London2On the 16th of May 2017, Dr Ioannis Georganas attended a workshop organised by the Museum of London entitled “Photogrammetry & Sketchfab Training for Cultural Heritage”. The workshop was part of the museums Digital Future Skills Programme. The aim of this workshop was to provide museum and cultural heritage professionals an introduction in creating and sharing 3D content using accessible and affordable tools. In particular, the one day workshop gave participants an introduction to 3D and its uses in cultural heritage, the practicalities of photogrammetry and how to use the website Sketchfab when sharing 3D material online. Photogrammetry is the process of using photographs to create useful information, in the form of measurements, a drawing, or a model of an object. The workshop trainers were Thomas Flynn (Cultural Heritage Lead, Sketchfab) and Alec Ward (MDO: Digital and Communications, Museum of London).

Each participant was asked to bring a laptop, a digital camera (or smartphone) and an object to scan. In addition, participants needed to have installed Agisoft PhotoScan Standard as well as having a basic Sketchfab account.

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HC1994.3(109), Photos of HC1994.3(109) were used during the workshop to create a 3D model

After a short introduction exploring the concepts of 3D modelling, examples of uses in cultural heritage, and outline of the photogrammetry process, each participant photographed an object of choice. Dr Georganas used existing images of an artefact from the Bridges Collection, object HC1994.3(109). In order to have best results, the minimum number of photos taken needs to be between 40 and 50. Then, all photos were uploaded to Agisoft PhotoScan, one of the most commonly used photogrammetry software. The software’s basic workflow consists of the following stages: 1) alignment of images, 2) assignment of region of interest (the area we are going to make full 3D), 3) creation of dense point cloud, 4) creation of mesh, and 5) creation of texture. After the process is completed, the model is exported and is now ready to be uploaded in online 3D viewing platforms, such as Sketchfab.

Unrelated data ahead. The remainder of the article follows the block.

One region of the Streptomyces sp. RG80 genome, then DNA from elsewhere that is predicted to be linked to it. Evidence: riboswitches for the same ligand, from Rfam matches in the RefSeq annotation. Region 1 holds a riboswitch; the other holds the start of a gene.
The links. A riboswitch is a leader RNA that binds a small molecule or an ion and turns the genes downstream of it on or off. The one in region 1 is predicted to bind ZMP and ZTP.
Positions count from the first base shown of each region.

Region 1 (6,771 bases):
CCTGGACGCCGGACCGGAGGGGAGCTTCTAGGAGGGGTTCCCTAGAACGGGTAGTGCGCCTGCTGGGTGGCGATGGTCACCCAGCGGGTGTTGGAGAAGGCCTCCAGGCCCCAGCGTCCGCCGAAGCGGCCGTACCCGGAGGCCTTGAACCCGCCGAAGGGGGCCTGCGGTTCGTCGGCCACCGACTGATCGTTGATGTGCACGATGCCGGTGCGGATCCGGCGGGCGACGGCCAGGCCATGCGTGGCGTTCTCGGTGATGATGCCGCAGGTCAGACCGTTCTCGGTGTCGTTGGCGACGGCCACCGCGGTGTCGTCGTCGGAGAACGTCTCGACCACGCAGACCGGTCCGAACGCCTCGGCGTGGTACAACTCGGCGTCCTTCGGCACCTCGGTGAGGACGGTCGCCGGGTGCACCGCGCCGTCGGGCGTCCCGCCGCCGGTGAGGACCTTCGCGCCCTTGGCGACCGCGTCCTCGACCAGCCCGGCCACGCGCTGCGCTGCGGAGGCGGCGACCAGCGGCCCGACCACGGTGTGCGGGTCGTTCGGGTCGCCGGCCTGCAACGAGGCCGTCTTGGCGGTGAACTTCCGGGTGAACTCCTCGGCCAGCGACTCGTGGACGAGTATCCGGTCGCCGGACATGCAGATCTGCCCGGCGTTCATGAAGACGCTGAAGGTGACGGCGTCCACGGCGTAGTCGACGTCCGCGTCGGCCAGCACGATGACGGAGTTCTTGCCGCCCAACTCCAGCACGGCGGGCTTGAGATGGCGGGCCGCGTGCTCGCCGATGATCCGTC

The participants were then introduced to the basic functions of Sketchfab. In particular, they learned how to add basic information about the 3D model (title, description, category and tags) and how to manipulate the various 3D settings such the model’s position, background, lighting and post-processing filters.

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The workshop was extremely beneficial and even only after a few hours’ training, all participants were able to create good quality 3D models and successfully share them online.

Look out for more models created by Dr Georganas following his training at this workshop coming to our Sketchfab page soon!

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